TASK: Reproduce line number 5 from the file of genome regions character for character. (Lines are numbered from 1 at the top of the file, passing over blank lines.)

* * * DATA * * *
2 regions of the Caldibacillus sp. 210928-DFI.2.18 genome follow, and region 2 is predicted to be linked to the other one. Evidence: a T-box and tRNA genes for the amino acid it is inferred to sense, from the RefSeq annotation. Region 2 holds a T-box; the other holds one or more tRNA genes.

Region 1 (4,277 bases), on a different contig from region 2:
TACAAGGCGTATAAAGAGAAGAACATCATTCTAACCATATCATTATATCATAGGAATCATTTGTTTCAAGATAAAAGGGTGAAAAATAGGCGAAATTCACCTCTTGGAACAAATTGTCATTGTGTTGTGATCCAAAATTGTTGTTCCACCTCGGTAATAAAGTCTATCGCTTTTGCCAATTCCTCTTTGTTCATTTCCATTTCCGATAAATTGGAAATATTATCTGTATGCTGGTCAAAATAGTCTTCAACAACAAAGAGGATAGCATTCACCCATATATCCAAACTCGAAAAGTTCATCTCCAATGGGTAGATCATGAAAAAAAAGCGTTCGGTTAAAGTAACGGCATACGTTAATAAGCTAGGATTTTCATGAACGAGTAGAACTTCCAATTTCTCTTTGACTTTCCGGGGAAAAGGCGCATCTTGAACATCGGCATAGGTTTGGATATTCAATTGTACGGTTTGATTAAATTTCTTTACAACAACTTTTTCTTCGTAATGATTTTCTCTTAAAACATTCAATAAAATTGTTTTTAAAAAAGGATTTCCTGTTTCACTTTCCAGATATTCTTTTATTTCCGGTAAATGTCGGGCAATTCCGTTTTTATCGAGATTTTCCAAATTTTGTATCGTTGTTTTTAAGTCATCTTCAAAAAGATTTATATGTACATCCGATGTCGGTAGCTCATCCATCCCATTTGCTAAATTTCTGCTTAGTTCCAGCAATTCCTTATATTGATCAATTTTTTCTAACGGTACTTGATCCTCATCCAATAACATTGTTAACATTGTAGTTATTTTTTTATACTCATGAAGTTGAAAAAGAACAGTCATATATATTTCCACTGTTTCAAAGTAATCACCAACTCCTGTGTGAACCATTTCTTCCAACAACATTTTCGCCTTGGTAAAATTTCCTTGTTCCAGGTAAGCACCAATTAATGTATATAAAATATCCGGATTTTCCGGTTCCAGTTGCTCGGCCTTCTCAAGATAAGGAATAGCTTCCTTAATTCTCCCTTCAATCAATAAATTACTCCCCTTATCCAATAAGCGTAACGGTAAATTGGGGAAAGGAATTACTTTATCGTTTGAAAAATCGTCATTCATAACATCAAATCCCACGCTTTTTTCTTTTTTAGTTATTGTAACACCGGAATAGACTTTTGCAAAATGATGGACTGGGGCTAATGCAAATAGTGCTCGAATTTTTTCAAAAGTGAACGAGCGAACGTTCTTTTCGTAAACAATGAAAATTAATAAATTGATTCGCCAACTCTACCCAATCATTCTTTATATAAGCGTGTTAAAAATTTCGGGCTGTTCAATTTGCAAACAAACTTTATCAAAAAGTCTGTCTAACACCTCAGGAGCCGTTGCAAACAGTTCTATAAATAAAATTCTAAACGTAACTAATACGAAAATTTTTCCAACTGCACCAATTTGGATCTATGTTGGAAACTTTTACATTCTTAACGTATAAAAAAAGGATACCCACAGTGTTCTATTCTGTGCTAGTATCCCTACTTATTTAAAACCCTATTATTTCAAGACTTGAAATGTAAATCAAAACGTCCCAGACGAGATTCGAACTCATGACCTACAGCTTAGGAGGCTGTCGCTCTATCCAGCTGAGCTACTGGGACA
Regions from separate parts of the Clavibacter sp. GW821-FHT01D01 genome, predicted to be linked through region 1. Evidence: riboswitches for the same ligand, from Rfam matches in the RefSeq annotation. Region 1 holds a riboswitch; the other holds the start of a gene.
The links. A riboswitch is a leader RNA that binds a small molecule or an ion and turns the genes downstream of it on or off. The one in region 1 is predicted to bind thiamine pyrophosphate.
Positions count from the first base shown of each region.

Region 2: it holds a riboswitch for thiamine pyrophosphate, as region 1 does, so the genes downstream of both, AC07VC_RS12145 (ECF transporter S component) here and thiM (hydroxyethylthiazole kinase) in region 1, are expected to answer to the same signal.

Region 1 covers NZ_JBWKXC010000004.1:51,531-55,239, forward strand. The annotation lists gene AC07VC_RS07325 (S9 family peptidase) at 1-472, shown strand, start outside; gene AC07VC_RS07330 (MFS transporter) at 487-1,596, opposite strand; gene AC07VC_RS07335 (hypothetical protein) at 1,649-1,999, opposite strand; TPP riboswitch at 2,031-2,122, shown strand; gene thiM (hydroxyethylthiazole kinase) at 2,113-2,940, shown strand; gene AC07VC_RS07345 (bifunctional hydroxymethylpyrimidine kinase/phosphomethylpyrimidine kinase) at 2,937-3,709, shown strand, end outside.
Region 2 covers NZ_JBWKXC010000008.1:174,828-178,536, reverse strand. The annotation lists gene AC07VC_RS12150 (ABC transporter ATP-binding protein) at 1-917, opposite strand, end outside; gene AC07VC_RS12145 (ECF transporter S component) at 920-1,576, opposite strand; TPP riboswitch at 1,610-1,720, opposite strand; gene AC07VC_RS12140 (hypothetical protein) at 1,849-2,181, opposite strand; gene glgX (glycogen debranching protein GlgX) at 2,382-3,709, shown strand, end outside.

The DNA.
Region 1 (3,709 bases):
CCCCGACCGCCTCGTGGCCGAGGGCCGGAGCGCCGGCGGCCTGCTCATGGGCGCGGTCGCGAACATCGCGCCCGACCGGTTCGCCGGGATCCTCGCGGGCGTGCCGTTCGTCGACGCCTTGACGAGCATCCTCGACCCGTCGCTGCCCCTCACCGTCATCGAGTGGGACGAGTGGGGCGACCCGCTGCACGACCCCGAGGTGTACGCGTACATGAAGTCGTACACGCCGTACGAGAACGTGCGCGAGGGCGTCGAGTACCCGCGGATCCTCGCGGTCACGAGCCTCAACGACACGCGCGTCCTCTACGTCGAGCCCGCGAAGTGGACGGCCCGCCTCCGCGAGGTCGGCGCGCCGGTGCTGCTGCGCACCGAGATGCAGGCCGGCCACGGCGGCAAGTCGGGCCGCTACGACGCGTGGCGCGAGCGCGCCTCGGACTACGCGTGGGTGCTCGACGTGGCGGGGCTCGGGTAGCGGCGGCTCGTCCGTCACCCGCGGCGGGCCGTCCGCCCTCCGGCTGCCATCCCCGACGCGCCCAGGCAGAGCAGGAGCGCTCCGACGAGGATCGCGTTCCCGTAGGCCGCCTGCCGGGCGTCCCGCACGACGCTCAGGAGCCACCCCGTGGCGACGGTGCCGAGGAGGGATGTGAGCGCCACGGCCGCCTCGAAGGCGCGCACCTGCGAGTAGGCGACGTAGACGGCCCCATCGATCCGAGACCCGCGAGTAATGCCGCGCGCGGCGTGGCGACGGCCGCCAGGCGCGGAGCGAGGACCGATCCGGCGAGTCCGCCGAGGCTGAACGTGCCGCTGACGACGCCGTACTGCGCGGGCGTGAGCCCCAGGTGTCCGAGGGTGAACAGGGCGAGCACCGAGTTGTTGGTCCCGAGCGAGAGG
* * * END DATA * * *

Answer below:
The links. A riboswitch is a leader RNA that binds a small molecule or an ion and turns the genes downstream of it on or off. The one in region 1 is predicted to bind thiamine pyrophosphate.